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Sunday Dinner and Supper


sachi
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Hi all,

This is Sachi, I'm a features reporter at the Record in Bergen/Passaic counties.

I write about food occassionally and I'm most interested in the culture of food, how it shapes our identity and communities.

I recently was invited to a friend's house in Brooklyn for Sunday dinner. She's a killer cook and made buttermilk fried chicken and peach cobbler. The guests were an eclectic group of friends, who decided to form an "adopted" family to meet for Sunday dinners.

That got me thinking: is this happening in North Jersey ?

After preliminary research, I've talked to a bunch of local Italian families who are keeping the Sunday dinner tradition going strong. But have yet to locate others are doing it ?

So I put a question out there to you.... Do you do Sunday dinner ? If so, why ? and who gets invited.

Thanks much, Sachi

Sachi Fujimori

Features Reporter

The Record/ Herald News

Ph: 973-569-7088

fujimori@northjersey.com

Edited by sachi (log)
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It's a sad commentary on the Sunday dinner when this topic is posted for 24 hrs and nobody responds. One of my friends (retired, single, no kids) cooks Sunday dinner every week for her sister and brother-in-law. When she told me about it, I thought it was such a great idea. She touches base with her nearest family every week, and she gets to stretch and practice her cooking muscles too. She's a phenomenal cook. Every time I mention a dish, she's tried to cook it at some time or other and has comments to make about it. I'm guessing that her family are willing and happy guinea pigs!

For myself, I have a small group of friends that try to meet regularly once a month, for coffee at least, if not for potluck dinner. We've just canceled our 2nd monthly mtg in a row. At least one person is unable to attend for any given date, I swear it. Every time we email our schedules to each other, I feel I should open a spreadsheet in Excel to figure it out. I suspect my experience is not uncommon...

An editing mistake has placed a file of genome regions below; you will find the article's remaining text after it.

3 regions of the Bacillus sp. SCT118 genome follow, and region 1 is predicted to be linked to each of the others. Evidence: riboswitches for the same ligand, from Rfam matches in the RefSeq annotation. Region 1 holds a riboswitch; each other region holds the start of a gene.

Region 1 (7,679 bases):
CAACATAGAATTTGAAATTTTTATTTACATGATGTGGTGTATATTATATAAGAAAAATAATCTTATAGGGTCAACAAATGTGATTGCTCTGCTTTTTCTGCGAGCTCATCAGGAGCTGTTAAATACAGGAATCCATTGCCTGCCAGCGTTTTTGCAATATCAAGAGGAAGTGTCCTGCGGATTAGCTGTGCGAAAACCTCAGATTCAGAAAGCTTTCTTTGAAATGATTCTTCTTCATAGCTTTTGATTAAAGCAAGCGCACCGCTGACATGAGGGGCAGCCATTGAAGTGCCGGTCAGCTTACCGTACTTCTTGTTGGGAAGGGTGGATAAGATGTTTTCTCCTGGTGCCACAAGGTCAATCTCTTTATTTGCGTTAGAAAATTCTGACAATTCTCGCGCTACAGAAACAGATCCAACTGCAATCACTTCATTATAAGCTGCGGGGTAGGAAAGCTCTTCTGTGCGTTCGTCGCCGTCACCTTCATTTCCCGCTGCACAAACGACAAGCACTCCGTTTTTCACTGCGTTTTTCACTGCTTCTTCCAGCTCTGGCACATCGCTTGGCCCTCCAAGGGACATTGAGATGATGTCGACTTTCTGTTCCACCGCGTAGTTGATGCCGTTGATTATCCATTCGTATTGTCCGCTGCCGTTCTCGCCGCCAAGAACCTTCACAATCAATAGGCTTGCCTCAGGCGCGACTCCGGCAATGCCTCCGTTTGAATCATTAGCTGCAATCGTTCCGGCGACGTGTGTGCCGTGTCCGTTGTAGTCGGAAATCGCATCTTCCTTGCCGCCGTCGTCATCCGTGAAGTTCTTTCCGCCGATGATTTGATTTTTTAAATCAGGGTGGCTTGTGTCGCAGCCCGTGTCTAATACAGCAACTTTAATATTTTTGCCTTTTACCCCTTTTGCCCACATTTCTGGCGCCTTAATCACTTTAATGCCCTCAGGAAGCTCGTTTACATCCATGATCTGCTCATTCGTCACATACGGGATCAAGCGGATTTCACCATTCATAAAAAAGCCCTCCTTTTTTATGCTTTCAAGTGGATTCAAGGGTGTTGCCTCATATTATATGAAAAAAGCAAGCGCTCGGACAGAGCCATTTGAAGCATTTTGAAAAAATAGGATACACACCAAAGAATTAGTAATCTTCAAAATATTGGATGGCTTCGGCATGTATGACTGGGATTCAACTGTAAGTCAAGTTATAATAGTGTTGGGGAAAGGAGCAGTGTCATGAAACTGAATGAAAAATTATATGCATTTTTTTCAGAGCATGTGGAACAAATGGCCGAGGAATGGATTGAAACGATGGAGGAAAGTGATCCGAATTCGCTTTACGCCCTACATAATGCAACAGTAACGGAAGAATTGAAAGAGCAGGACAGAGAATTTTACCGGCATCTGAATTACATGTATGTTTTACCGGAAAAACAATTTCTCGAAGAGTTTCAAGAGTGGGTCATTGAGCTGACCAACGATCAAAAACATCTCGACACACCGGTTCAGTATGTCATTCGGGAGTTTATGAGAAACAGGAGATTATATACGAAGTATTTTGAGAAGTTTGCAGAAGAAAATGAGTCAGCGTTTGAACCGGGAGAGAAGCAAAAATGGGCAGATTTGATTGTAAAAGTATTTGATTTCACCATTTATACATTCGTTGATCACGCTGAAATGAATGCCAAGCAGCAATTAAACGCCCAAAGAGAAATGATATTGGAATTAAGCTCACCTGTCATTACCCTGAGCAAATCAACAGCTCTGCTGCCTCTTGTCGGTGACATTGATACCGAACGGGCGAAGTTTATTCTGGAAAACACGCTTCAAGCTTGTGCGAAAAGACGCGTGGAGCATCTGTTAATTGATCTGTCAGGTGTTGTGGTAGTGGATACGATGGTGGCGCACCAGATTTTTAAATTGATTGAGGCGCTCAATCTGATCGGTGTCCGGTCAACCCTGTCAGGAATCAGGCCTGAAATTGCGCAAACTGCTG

good luck, Sachi, I hope you can pursue your idea in other venues. :smile:

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Last year, the Boston Globe started a weekly column, Sunday Suppers, in its food section. The idea is to not only encourage the Sunday supper tradition, but to have leftovers from which to build another meal. It's been a really popular column.


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For me, Sunday dinner is always a roast. Pork or beef, sometimes a roast chicken, maybe a ham. It is the one meal of the week that everyone sits down as a family around the table. We don't do it so much in the summer, because of travels back and forth from the cottage, but in the winter, Sunday roast dinner is a tradition that I have done for years.

Marlene

cookskorner

Practice. Do it over. Get it right.

Mostly, I want people to be as happy eating my food as I am cooking it.

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It's just my husband and I, but we try to have one "Sunday" dinner a week, although it's not always Sunday. For years, when we had a corner store open seven days a week until 8 p.m., we had our proper dinner on Saturday because neither of us had to get up early (7:30 a.m. for me, instead of 6 a.m.) Sunday morning. This week past, it was Thursday for John's birthday.

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My family does a pretty big Sunday dinner, but not for the explicit reason of having a "Sunday Supper." We eat a large-ish lunch/brunch with my dad's family in the afternoon, so we usually aren't hungry enough for a normal-for-us early, light dinner. Also, with schedules that change from day-to-day, work, and events, Sunday just happens to usually be the day of the week that we do something big in the kitchen. Usually it's the meal with the most side dishes, and it's one of the ones that are not all-in-one kind of recipes (like tacos, casseroles, pasta dishes, etc.). We do lots of roasts or BBQ big hunks of meat.